Nine months after ribbon-cutting, Salvation Army’s East Austin homeless shelter to open at limited capacity

City officials and Salvation Army members gathered in front of the Rathgeber Center in September to publicly push for operating cost donations. (Christopher Neely/Community Impact Newspaper)
City officials and Salvation Army members gathered in front of the Rathgeber Center in September to publicly push for operating cost donations. (Christopher Neely/Community Impact Newspaper)

City officials and Salvation Army members gathered in front of the Rathgeber Center in September to publicly push for operating cost donations. (Christopher Neely/Community Impact Newspaper)

Under the morning sun in June 2019, local philanthropist Dick Rathgeber, alongside his wife and other Salvation Army officials, cut the ribbon on the new $12 million, 212-bed East Austin homeless shelter bearing his name. However, due to fundraising issues, the facility has yet to provide shelter for any of Austin’s growing homeless population.

But that is set to change soon. The Salvation Army announced earlier this week the Rathgeber Center, located at 4613 Tannehill Lane, Austin, will welcome its first 14 families—55 individuals—at the end of February, more than nine months after its June ribbon-cutting ceremony.

The Salvation Army has raised just over $2.2 million to operate the shelter through September, according to a press release sent out earlier this week. That $2.2 million represents only 48% of the shelter’s $4.7 million annual operating costs, but Salvation Army Director of Communications Corey Leit said the $2.2 million could allow the shelter to operate at 100% capacity through September—the end of the fiscal year.

However, in welcoming in 55 individuals at the end of February, the shelter is opening at only 26% capacity. Rather than attributing that figure to a funding issue, Leith said the limited initial opening owes to The Salvation Army’s slow hiring process. Although the Rathgeber Center is mostly staffing close-to-minimum wage jobs, Leith said the positions require extensive background checks, which creates lag time. Leith could not provide numbers on how many staff the Rathgeber Center expects to bring on board this year but said the center’s ability to help clients is commensurate with staffing numbers.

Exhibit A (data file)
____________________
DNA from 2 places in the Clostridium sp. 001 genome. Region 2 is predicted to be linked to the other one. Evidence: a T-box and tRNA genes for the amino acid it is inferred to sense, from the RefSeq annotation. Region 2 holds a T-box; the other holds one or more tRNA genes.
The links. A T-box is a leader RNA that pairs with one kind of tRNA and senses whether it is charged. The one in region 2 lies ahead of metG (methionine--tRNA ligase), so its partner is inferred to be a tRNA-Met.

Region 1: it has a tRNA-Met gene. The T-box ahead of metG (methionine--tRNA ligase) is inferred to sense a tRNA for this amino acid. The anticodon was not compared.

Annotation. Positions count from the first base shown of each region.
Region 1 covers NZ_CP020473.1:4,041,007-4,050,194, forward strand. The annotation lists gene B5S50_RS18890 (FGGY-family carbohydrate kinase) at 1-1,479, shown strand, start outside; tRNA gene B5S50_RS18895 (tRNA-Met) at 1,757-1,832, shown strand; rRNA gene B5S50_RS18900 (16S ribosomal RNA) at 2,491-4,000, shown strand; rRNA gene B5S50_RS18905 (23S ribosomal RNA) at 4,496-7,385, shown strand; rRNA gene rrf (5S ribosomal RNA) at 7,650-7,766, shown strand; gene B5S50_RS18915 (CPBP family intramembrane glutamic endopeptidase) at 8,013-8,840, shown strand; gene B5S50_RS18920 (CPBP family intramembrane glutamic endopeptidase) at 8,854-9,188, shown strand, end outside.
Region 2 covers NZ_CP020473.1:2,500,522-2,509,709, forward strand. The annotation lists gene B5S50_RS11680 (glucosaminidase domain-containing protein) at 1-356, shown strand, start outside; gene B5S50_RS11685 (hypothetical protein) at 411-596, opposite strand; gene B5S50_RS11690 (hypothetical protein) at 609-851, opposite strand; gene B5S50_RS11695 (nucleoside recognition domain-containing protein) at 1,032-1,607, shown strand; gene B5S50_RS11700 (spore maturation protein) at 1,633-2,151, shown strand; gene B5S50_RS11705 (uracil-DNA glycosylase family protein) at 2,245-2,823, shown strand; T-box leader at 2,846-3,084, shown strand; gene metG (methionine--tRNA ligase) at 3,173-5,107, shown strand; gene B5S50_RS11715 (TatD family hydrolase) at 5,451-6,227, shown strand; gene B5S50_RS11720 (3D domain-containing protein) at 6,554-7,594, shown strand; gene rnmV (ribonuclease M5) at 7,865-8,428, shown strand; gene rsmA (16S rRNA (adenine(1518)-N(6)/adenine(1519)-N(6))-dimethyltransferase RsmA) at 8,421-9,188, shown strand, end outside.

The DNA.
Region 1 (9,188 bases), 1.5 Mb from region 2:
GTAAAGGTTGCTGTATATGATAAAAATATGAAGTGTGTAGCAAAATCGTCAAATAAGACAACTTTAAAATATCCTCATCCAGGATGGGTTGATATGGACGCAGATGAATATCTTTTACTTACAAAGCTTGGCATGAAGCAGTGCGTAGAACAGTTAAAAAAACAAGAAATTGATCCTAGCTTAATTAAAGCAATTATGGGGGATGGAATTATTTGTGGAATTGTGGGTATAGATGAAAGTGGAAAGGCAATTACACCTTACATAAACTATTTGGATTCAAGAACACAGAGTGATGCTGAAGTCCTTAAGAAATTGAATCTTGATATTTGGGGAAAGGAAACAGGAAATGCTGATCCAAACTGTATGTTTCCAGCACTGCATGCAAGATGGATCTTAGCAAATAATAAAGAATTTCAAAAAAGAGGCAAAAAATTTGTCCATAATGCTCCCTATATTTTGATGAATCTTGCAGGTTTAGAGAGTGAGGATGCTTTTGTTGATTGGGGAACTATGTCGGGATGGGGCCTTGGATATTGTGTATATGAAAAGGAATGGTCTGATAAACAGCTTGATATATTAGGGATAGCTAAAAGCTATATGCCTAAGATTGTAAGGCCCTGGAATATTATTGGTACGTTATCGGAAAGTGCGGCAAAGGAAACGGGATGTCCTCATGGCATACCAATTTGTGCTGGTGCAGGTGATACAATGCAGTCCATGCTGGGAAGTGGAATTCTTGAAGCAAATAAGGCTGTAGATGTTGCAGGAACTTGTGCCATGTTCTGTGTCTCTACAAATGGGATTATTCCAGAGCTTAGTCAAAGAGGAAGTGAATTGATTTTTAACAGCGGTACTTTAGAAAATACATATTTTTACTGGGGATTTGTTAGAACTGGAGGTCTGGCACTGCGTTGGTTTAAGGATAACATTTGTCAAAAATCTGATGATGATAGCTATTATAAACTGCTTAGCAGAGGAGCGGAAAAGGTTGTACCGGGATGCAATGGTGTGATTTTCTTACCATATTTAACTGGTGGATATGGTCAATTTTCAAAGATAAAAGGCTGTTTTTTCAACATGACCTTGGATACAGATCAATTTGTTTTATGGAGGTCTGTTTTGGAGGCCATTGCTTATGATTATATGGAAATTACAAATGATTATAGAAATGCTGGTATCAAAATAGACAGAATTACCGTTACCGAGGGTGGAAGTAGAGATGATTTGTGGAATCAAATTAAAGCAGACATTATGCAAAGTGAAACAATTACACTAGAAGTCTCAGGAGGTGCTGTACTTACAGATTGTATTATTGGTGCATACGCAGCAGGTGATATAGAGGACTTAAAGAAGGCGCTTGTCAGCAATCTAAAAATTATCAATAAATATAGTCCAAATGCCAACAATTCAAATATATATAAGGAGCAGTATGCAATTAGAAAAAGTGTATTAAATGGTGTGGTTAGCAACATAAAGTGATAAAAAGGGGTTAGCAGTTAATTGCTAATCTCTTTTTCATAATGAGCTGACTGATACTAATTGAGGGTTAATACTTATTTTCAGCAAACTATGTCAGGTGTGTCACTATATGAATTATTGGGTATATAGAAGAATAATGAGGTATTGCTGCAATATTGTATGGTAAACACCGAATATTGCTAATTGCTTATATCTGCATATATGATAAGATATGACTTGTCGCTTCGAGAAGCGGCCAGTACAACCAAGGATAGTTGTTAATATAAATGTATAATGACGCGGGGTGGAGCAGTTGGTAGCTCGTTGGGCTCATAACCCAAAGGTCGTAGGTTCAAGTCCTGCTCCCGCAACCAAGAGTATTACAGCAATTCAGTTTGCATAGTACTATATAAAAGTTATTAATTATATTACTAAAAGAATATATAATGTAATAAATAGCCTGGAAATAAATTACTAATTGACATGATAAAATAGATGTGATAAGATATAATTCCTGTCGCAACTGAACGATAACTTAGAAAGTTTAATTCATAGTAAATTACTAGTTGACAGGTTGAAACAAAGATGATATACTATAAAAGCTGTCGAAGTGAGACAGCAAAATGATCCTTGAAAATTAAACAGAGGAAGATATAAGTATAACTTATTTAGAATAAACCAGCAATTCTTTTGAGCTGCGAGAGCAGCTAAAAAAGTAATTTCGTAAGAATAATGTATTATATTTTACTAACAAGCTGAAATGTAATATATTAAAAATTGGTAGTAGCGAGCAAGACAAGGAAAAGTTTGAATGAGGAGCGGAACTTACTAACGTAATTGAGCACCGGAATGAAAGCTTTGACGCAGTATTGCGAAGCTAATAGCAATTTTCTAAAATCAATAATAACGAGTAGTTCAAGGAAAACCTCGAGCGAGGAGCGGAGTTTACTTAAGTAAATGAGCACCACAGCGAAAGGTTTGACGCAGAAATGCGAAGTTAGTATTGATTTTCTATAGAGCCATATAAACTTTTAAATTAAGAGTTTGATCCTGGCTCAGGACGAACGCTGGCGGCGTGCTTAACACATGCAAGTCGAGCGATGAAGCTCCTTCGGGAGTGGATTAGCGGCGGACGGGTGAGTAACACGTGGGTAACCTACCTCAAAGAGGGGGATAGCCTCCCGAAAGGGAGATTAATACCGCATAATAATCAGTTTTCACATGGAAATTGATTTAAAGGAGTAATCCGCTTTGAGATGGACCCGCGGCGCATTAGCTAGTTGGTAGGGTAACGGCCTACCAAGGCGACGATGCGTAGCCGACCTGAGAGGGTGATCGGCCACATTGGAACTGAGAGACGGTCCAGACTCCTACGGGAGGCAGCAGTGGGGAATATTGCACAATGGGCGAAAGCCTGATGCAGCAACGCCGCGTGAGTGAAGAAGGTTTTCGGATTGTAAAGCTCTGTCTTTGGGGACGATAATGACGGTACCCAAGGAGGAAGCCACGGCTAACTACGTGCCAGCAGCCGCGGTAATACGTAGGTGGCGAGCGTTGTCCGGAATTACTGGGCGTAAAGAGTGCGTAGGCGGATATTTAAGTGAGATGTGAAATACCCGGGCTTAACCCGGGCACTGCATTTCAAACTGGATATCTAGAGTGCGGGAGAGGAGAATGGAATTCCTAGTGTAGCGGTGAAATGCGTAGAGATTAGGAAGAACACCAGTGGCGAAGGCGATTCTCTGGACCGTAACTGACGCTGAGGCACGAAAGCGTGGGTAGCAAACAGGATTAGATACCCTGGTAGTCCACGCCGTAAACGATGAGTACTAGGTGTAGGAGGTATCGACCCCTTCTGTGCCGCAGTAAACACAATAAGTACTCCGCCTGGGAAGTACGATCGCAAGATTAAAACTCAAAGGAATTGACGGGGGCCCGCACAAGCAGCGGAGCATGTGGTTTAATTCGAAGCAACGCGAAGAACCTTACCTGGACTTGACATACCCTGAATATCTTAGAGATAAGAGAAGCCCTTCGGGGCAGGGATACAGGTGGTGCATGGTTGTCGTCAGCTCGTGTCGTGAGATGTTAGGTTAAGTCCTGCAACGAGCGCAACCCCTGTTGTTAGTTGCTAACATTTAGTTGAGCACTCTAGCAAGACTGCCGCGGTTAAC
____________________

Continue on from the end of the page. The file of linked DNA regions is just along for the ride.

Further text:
Annual operating cost estimates have shifted multiple times since Salvation Army cut the ribbon on the center in June 2019. Initially, operating costs were $5.2 million; by September, that number dropped to $4.9 million. After some budget analysis, Leith said operating costs now sit at $4.7 million.

The $2.2 million on which the center is relying through September came from five donors, according to the Salvation Army. Integral Care contributed $500,000; the Downtown Austin Alliance pledged $500,000; an anonymous donor gave $100,000 and the Lola Wright Foundation gave $135,000. The largest contribution came from the city of Austin, which contributed $1 million in taxpayer money after a strong push by District 9 Council Member Kathie Tovo.

The city’s contribution, which makes up roughly 45% of the center’s FY 2019-20 funds, was a one-time donation. City leaders have acknowledged that with state-mandated property tax revenue caps coming online next year, such a contribution would be difficult to repeat.

Although startup funds were difficult to come by, Leith said the Salvation Army is “100% confident” it can raise the money necessary to keep the Rathgeber Center running for years to come and is actively recruiting a team of experts to begin a robust fundraising campaign. Around the time of last year’s ribbon-cutting, Salvation Army Director of Development Kelly Perkins said a major obstacle in fundraising was simply getting the center opened. She said that typically, more donors avail themselves once they see a facility is already operating.

At full capacity, the Rathgeber Center will provide a significant boost to the city’s homeless shelter bed count, something the community has made a priority for 2020. The Downtown Austin Alliance and the Greater Austin Chamber of Commerce are partnering to open a 300-bed homeless shelter in the first quarter of this year through their ATX Helps initiative. Austin Mayor Steve Adler said the city has set a similar goal: adding 300 beds to its shelter roster by the end of this year.

The initial 55 individuals to be served at the Rathgeber Center will come from the Salvation Army’s downtown shelter. City leaders have consistently prioritized getting vulnerable families out of the shelter downtown, an area which officials have said is not ideal for children. The initial transfer of people to the Rathgeber Center will open up 55 beds at the downtown shelter. Salvation Army has a shelter wait list of 137 individuals.
By Christopher Neely

Christopher Neely is Community Impact's Austin City Hall reporter. A New Jersey native, Christopher moved to Austin in 2016 following two years of community reporting along the Jersey Shore. His bylines have appeared in the Los Angeles Times, Baltimore Su


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